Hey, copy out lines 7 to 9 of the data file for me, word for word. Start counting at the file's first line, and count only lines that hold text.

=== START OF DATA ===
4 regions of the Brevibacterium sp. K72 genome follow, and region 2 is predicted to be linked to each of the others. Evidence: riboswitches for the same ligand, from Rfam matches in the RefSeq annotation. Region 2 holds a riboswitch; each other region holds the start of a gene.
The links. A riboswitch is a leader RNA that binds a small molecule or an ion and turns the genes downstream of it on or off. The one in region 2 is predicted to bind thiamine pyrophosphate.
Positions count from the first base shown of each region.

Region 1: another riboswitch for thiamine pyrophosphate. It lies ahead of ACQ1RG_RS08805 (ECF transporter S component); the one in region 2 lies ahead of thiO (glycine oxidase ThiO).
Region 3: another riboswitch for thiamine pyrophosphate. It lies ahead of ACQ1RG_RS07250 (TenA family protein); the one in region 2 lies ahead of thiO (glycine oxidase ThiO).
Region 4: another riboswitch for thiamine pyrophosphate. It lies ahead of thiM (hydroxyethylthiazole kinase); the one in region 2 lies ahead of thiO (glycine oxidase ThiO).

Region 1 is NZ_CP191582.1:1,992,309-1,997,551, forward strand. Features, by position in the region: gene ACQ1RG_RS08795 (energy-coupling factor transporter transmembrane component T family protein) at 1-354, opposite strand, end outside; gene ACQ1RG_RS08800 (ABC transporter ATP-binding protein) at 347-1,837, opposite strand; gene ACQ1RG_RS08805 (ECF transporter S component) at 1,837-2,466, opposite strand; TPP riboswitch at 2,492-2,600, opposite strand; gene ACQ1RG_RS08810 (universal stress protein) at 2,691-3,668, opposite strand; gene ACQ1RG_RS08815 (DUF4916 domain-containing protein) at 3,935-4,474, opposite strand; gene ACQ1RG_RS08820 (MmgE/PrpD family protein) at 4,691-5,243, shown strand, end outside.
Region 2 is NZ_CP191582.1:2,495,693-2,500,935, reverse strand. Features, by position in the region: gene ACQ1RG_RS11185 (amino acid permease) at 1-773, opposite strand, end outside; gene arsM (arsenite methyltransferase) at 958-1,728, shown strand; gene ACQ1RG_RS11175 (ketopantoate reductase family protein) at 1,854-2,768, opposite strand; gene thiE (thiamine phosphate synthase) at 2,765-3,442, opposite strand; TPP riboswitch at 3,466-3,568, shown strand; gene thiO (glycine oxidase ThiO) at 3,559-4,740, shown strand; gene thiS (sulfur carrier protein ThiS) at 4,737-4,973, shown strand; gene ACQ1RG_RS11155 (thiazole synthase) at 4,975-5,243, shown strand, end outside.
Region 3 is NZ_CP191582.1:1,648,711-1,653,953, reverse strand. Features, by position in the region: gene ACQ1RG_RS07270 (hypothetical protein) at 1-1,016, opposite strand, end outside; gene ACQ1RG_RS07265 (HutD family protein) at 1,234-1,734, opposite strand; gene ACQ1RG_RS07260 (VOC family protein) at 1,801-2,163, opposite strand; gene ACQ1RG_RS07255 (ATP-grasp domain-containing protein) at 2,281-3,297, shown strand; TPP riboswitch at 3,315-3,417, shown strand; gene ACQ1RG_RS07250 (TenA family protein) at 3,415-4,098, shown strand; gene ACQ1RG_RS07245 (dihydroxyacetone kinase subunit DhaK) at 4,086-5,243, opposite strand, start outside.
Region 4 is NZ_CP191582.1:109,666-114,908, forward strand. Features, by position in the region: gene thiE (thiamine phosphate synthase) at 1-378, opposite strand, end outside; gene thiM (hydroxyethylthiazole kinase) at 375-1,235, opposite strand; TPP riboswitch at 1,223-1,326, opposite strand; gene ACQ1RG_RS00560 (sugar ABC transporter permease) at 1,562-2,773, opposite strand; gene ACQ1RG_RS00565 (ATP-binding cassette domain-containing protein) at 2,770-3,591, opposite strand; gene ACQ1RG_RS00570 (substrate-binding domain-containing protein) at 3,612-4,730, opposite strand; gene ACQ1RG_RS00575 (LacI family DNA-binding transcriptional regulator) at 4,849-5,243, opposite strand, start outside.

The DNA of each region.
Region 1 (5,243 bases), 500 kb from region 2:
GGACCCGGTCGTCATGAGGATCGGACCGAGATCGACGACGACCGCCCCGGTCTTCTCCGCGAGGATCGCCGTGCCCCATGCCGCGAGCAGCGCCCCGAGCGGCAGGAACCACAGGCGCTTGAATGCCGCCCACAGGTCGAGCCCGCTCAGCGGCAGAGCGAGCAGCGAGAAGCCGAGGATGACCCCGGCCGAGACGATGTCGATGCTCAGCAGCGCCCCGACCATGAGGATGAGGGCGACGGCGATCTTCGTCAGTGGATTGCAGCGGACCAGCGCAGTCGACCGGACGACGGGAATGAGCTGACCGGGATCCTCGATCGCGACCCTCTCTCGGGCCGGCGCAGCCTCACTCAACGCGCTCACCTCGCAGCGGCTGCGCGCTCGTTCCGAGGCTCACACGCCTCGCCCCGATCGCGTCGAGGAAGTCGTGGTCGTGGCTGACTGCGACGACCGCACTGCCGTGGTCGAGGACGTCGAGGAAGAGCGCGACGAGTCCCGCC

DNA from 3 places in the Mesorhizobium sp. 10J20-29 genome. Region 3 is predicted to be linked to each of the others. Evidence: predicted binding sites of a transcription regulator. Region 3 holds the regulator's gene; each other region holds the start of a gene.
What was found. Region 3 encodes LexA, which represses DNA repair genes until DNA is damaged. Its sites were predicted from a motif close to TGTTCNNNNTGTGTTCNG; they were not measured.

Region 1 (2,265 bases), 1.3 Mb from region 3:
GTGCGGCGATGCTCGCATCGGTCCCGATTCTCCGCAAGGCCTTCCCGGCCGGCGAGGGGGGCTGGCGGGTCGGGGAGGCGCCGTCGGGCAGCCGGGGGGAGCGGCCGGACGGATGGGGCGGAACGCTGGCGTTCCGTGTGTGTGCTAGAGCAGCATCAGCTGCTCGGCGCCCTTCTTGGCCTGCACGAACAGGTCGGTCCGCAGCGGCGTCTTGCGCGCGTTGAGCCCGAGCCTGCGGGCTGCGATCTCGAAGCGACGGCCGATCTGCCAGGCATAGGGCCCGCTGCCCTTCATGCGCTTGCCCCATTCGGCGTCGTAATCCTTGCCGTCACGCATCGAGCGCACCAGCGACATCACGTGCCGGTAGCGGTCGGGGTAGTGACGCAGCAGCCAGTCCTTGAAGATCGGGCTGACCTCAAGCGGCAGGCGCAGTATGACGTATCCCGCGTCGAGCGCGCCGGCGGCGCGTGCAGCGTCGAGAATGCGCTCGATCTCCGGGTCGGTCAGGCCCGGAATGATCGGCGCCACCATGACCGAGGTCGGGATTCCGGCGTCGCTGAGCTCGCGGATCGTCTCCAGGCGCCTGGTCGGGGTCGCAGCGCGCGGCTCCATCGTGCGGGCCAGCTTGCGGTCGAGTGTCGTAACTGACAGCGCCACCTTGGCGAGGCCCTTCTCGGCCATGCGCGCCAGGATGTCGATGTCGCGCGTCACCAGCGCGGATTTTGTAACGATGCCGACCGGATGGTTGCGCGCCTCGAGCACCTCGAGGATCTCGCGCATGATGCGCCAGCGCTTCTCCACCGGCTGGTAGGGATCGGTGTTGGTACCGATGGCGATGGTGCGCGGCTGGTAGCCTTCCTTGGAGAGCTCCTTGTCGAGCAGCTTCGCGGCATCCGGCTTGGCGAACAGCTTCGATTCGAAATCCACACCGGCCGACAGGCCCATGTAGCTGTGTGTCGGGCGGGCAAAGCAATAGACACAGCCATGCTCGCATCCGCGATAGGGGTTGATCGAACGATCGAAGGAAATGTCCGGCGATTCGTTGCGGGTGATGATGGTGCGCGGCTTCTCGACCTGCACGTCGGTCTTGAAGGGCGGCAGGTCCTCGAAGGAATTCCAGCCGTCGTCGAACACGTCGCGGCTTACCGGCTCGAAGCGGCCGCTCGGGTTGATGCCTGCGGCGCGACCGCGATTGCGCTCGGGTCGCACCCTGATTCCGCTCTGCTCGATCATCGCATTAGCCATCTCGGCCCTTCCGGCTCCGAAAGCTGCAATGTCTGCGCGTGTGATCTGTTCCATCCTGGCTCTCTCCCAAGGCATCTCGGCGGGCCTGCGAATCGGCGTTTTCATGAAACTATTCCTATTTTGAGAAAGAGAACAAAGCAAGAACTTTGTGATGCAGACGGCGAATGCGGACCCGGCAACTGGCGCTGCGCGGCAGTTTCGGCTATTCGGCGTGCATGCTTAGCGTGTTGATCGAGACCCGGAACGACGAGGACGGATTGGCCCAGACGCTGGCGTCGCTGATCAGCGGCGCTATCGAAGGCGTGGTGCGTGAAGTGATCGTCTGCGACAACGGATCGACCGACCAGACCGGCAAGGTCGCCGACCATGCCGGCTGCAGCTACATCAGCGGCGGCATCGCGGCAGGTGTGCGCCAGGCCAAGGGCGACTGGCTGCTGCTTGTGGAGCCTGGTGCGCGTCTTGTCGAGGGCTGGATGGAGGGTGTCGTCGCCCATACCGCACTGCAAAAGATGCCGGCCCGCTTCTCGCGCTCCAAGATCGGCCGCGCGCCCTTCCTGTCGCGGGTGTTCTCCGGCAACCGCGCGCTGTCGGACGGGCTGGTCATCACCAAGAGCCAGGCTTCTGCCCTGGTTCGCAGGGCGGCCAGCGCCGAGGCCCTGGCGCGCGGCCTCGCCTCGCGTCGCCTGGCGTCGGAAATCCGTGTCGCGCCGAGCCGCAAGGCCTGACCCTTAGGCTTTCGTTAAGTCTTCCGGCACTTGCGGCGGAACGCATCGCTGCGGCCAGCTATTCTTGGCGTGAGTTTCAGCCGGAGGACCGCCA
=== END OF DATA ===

Region 1 is NZ_CP191582.1:1,992,309-1,997,551, forward strand. Features, by position in the region: gene ACQ1RG_RS08795 (energy-coupling factor transporter transmembrane component T family protein) at 1-354, opposite strand, end outside; gene ACQ1RG_RS08800 (ABC transporter ATP-binding protein) at 347-1,837, opposite strand; gene ACQ1RG_RS08805 (ECF transporter S component) at 1,837-2,466, opposite strand; TPP riboswitch at 2,492-2,600, opposite strand; gene ACQ1RG_RS08810 (universal stress protein) at 2,691-3,668, opposite strand; gene ACQ1RG_RS08815 (DUF4916 domain-containing protein) at 3,935-4,474, opposite strand; gene ACQ1RG_RS08820 (MmgE/PrpD family protein) at 4,691-5,243, shown strand, end outside.
Region 2 is NZ_CP191582.1:2,495,693-2,500,935, reverse strand. Features, by position in the region: gene ACQ1RG_RS11185 (amino acid permease) at 1-773, opposite strand, end outside; gene arsM (arsenite methyltransferase) at 958-1,728, shown strand; gene ACQ1RG_RS11175 (ketopantoate reductase family protein) at 1,854-2,768, opposite strand; gene thiE (thiamine phosphate synthase) at 2,765-3,442, opposite strand; TPP riboswitch at 3,466-3,568, shown strand; gene thiO (glycine oxidase ThiO) at 3,559-4,740, shown strand; gene thiS (sulfur carrier protein ThiS) at 4,737-4,973, shown strand; gene ACQ1RG_RS11155 (thiazole synthase) at 4,975-5,243, shown strand, end outside.
Region 3 is NZ_CP191582.1:1,648,711-1,653,953, reverse strand. Features, by position in the region: gene ACQ1RG_RS07270 (hypothetical protein) at 1-1,016, opposite strand, end outside; gene ACQ1RG_RS07265 (HutD family protein) at 1,234-1,734, opposite strand; gene ACQ1RG_RS07260 (VOC family protein) at 1,801-2,163, opposite strand; gene ACQ1RG_RS07255 (ATP-grasp domain-containing protein) at 2,281-3,297, shown strand; TPP riboswitch at 3,315-3,417, shown strand; gene ACQ1RG_RS07250 (TenA family protein) at 3,415-4,098, shown strand; gene ACQ1RG_RS07245 (dihydroxyacetone kinase subunit DhaK) at 4,086-5,243, opposite strand, start outside.